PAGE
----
How the US Can Benefit From South Korea’s No Lockdown Solution

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US experts suggest that Americans should learn from South Korea when it comes to dealing with the pandemic.

South Korea did not implement lockdowns and has maintained its normal routines despite the pandemic. Experts added that even though South Korea’s response to COVID-19 is not perfect, it is proven effective.

Park Young Joon, the director for epidemiological investigations at the Korea Disease Control and Prevention Agency (KDCA), was troubled that they will not win the battle against COVID-19.

In the first quarter of 2020, Park was deployed to Daegu, home of 2.5 million Koreans to investigate the recorded COVID-19 cases of the members of Shincheonji Church of Jesus. This religious group has services that include physical contacts. On February 17, the first member of the church who tested positive was the 31st COVID-19 patient in South Korea.

South Korean health experts realized that there is an outbreak ongoing when they recorded a big number of new cases in the succeeding days. To control the spread of the virus, Park ordered quarantine measures of everyone who entered the Shincheonji Church of Jesus in Daegu.

The contact tracing was mandatory, and all contacts were screened. Despite being considered an expensive strategy, around March the outbreak in Daegu was declared under control. The outbreak measures in Daegu are now considered as a well-thought-of and effective response to COVID-19.

During the onset of the pandemic, President Moon Jae refused the idea of lockdown since this would greatly affect South Korea’s economy. This is the ultimate reason why South Korea enforced intensified social distancing measures and implemented a well-design contact tracing measure.

South Korea may not eliminate COVID-19 cases, but they have maintained a manageable figure of new cases a day. South Korea is now a model country across all nations when it comes to handling COVID-19 even before a vaccine was created.

South Korea’s response to COVID 19 can be related to their experiences in the Middle East respiratory syndrome (MERS) five years ago. It is considered a fatal disease that is also related to SARS and coronavirus.

The spread of MERS in South Korea happened to dozens of people who were exposed to a returning traveler from the Middle East. During that time there were testing delays and MERS patients’ information was not disclosed. This caused panic among South Koreans. MERS infections led to the death of 38 patients.

South Koreans learned from their mistakes in the past that made them create a diagnostic test which will reveal the results after 1 week. Moreover, South Korea’s public health law allows contact tracers to collect data if necessary, to control the expansion of infection. The personal data will then be destroyed as soon as the testing is done.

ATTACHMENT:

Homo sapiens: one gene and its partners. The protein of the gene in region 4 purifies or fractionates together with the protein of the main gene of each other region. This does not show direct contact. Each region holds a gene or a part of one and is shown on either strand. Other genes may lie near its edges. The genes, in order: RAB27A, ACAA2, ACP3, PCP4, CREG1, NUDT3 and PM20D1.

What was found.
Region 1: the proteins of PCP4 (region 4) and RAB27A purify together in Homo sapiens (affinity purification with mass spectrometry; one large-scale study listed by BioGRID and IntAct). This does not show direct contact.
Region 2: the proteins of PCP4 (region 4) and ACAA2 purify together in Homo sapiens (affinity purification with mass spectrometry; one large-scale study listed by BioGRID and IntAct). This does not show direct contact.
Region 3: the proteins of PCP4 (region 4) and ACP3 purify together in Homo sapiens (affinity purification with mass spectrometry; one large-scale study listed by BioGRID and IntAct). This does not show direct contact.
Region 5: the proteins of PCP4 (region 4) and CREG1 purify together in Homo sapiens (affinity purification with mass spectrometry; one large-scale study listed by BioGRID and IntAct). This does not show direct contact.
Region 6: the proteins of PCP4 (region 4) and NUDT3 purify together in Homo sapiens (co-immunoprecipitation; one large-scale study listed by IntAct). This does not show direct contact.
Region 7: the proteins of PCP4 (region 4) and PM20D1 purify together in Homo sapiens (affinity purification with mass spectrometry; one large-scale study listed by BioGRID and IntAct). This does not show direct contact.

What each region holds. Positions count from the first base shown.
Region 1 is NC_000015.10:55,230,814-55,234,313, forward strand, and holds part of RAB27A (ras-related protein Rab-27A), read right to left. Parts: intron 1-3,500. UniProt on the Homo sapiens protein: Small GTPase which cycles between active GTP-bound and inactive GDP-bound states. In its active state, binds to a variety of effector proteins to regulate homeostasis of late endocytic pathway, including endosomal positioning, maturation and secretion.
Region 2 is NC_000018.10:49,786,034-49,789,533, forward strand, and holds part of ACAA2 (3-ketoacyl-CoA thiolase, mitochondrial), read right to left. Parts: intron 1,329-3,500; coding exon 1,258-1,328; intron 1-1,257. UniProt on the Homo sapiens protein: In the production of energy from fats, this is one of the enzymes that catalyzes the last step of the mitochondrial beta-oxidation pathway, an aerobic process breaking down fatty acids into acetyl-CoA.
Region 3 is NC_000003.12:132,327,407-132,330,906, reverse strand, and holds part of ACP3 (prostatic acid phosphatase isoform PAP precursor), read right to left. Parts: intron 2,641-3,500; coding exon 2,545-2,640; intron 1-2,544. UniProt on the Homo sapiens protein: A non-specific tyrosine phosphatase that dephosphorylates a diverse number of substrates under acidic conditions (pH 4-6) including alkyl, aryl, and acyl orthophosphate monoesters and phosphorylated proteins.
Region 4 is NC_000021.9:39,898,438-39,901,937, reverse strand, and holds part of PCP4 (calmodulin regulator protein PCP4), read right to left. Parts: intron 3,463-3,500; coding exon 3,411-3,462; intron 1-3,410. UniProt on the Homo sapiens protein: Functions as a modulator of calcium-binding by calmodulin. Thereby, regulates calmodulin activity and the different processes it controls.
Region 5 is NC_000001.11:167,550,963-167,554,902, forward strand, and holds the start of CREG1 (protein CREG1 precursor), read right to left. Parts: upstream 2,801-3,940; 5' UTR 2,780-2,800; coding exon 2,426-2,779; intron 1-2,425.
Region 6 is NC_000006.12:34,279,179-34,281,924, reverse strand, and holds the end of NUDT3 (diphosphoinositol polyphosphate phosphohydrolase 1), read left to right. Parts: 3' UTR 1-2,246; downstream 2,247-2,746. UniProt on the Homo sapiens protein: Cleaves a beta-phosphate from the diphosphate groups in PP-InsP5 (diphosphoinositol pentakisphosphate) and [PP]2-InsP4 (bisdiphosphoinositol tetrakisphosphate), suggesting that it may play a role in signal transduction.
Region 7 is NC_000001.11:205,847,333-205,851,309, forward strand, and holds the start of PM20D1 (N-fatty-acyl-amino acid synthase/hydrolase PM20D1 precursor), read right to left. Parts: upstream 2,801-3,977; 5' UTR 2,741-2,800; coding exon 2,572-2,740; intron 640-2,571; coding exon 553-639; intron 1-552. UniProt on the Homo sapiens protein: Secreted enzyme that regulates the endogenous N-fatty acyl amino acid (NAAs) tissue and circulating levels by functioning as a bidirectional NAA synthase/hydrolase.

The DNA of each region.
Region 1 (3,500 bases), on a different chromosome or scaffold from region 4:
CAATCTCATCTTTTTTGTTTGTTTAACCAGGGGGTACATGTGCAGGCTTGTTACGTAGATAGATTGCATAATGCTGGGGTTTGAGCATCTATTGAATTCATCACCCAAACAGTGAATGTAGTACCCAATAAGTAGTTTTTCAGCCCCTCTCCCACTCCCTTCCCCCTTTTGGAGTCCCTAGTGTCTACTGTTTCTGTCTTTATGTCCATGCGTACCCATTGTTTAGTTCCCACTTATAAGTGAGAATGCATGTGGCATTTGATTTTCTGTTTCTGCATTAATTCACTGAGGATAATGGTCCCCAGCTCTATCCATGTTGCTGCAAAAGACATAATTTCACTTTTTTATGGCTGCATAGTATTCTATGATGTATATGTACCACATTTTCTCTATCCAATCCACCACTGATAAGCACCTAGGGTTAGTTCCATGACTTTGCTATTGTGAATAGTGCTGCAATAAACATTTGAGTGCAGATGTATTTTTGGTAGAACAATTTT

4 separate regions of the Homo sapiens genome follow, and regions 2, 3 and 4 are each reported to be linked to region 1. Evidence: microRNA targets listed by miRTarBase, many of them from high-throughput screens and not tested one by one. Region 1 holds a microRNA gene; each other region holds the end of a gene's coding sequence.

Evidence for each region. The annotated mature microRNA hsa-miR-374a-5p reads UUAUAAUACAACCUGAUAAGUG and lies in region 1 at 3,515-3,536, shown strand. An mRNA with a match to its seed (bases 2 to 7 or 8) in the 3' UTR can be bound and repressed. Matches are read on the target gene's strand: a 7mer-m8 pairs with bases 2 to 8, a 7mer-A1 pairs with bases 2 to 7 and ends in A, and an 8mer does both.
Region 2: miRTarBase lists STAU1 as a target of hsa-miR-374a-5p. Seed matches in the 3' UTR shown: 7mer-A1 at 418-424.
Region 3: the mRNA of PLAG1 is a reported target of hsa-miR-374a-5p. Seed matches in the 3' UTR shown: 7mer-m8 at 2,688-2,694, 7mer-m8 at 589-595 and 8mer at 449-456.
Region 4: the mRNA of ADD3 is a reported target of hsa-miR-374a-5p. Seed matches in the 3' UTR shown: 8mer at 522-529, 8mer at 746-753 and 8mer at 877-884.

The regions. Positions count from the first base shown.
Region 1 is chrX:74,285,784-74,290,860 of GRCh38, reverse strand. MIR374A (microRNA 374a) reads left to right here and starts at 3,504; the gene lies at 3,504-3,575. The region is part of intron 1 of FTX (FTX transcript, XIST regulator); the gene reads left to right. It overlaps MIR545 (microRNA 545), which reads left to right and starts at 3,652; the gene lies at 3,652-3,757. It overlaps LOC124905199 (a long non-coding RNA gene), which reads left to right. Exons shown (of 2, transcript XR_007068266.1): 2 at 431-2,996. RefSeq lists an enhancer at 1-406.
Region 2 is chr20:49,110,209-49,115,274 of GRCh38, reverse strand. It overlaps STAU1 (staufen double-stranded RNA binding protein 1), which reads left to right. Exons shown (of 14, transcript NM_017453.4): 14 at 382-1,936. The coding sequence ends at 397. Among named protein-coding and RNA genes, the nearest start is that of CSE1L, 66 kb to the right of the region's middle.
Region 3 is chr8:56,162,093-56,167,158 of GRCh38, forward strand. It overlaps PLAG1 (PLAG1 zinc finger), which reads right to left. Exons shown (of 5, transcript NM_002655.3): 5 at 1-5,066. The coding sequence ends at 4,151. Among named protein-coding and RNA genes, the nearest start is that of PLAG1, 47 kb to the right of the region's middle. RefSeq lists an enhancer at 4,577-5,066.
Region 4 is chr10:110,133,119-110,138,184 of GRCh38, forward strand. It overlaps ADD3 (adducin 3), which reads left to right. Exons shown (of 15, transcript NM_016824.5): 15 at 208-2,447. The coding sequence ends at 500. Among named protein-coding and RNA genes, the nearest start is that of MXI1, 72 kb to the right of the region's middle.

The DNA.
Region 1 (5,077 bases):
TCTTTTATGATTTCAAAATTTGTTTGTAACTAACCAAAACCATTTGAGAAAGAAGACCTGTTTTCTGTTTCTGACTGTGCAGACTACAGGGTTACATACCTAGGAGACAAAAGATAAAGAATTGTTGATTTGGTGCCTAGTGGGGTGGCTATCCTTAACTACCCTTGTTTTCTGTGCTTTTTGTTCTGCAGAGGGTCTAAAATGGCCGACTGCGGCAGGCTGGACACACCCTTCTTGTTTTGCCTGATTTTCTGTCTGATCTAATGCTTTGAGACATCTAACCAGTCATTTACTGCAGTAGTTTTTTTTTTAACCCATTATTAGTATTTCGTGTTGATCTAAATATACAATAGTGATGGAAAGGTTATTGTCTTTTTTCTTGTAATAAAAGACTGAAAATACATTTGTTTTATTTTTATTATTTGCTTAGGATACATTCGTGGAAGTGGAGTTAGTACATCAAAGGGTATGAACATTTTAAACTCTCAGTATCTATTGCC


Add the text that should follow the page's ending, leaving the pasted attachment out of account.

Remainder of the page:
What South Koreans realized in their battle with COVID is that the isolation of information can affect the effective contract tracing. When the outbreak started in Daegu, the first Shincheonji member who was diagnosed is a sixty-one-year-old woman.

She had flu-like symptoms and was admitted to the hospital. However, in Korea patients can leave and return to the hospital while they receive treatments. The woman attended the church service and contacted one thousand people in the church.

South Korean medical experts were struggling to trace them since the church is secretive. They cannot confirm the church members’ identities until the government reprimanded the founder Lee Man- Hee with a criminal investigation if he will not disclose the 200,000 names of their members.

With the continuous surge during that time, Ahn Yeo Hyun, an anesthesiologist in Busan came up with a solution that will not cause fear among the medical workers.  They have created modified phone booths where medical workers can stand inside and use gloves which are installed in the glass walls while the patient is standing on the opposite side for a swab test.

In this way, both medical workers and patients are protected. These booths were set-up in entire South Korea. To even expedite the testing, they have also made drive-thru testing sites. With this innovation, South Korea was able to perform a million tests.

US experts are very hopeful that Americans will learn from South Korea when it comes to their ways on how to handle the pandemic. They recommended having more effective testing and strict measures on the implementation of wearing masks.

In addition to this, experts highlighted the importance of investing in contact tracing procedures. They believe that these will reduce COVID-19 deaths significantly.

South Koreans’ strategy can be studied to limit death in the US. As opposed to what many Democrats believe, South Korea is an example that lockdowns are not the solution to overcome the pandemic.

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